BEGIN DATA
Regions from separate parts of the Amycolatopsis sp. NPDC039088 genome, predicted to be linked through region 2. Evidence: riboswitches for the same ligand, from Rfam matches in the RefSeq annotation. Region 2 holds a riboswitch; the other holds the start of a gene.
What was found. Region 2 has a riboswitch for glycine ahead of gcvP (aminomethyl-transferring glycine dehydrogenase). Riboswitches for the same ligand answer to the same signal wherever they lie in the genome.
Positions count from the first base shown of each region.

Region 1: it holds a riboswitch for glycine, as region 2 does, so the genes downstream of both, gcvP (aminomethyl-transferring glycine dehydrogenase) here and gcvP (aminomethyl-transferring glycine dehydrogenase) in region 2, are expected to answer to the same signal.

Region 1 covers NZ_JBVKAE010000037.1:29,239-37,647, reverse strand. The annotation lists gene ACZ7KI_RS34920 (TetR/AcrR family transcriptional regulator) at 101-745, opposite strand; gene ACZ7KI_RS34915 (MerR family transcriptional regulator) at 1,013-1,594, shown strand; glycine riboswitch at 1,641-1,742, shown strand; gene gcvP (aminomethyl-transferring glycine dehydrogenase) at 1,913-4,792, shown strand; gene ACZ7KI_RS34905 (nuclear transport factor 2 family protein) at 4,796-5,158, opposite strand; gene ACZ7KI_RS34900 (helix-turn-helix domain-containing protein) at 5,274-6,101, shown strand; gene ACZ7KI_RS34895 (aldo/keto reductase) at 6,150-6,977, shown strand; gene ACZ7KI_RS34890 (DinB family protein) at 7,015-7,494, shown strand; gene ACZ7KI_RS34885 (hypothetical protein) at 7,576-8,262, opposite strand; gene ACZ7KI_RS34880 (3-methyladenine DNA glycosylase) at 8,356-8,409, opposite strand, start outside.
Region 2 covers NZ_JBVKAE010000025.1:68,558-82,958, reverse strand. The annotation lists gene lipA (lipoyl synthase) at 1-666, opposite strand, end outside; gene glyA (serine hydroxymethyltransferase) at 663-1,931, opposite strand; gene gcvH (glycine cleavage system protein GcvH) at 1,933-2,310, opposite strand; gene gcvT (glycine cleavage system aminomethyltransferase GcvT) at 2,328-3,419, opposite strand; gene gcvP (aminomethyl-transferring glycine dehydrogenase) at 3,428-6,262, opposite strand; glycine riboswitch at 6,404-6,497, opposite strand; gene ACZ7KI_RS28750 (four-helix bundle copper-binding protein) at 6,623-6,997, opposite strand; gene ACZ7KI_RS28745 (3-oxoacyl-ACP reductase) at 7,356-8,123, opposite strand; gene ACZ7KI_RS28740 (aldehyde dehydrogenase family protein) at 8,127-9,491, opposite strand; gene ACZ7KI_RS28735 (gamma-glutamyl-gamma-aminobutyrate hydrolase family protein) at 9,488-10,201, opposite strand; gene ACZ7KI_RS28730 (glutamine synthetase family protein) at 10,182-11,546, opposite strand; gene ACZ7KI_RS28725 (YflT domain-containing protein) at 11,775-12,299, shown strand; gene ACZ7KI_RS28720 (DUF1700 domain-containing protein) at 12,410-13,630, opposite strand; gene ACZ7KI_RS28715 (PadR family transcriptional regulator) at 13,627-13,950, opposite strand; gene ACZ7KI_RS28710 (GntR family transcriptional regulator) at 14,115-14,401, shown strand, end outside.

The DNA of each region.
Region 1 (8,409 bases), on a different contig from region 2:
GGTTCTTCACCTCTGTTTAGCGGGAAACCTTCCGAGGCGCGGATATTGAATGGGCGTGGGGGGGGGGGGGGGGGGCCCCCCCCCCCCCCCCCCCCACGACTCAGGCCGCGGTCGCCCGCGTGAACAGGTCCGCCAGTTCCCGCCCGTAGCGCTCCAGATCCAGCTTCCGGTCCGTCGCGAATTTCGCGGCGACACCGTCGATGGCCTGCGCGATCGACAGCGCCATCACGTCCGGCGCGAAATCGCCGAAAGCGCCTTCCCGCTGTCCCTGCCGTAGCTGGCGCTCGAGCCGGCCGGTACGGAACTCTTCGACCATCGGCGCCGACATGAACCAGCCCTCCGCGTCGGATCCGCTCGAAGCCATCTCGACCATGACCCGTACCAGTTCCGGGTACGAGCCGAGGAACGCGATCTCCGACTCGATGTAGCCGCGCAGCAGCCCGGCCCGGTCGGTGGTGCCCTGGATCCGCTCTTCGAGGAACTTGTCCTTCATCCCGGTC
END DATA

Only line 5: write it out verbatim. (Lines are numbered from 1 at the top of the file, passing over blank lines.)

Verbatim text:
Region 1 covers NZ_JBVKAE010000037.1:29,239-37,647, reverse strand. The annotation lists gene ACZ7KI_RS34920 (TetR/AcrR family transcriptional regulator) at 101-745, opposite strand; gene ACZ7KI_RS34915 (MerR family transcriptional regulator) at 1,013-1,594, shown strand; glycine riboswitch at 1,641-1,742, shown strand; gene gcvP (aminomethyl-transferring glycine dehydrogenase) at 1,913-4,792, shown strand; gene ACZ7KI_RS34905 (nuclear transport factor 2 family protein) at 4,796-5,158, opposite strand; gene ACZ7KI_RS34900 (helix-turn-helix domain-containing protein) at 5,274-6,101, shown strand; gene ACZ7KI_RS34895 (aldo/keto reductase) at 6,150-6,977, shown strand; gene ACZ7KI_RS34890 (DinB family protein) at 7,015-7,494, shown strand; gene ACZ7KI_RS34885 (hypothetical protein) at 7,576-8,262, opposite strand; gene ACZ7KI_RS34880 (3-methyladenine DNA glycosylase) at 8,356-8,409, opposite strand, start outside.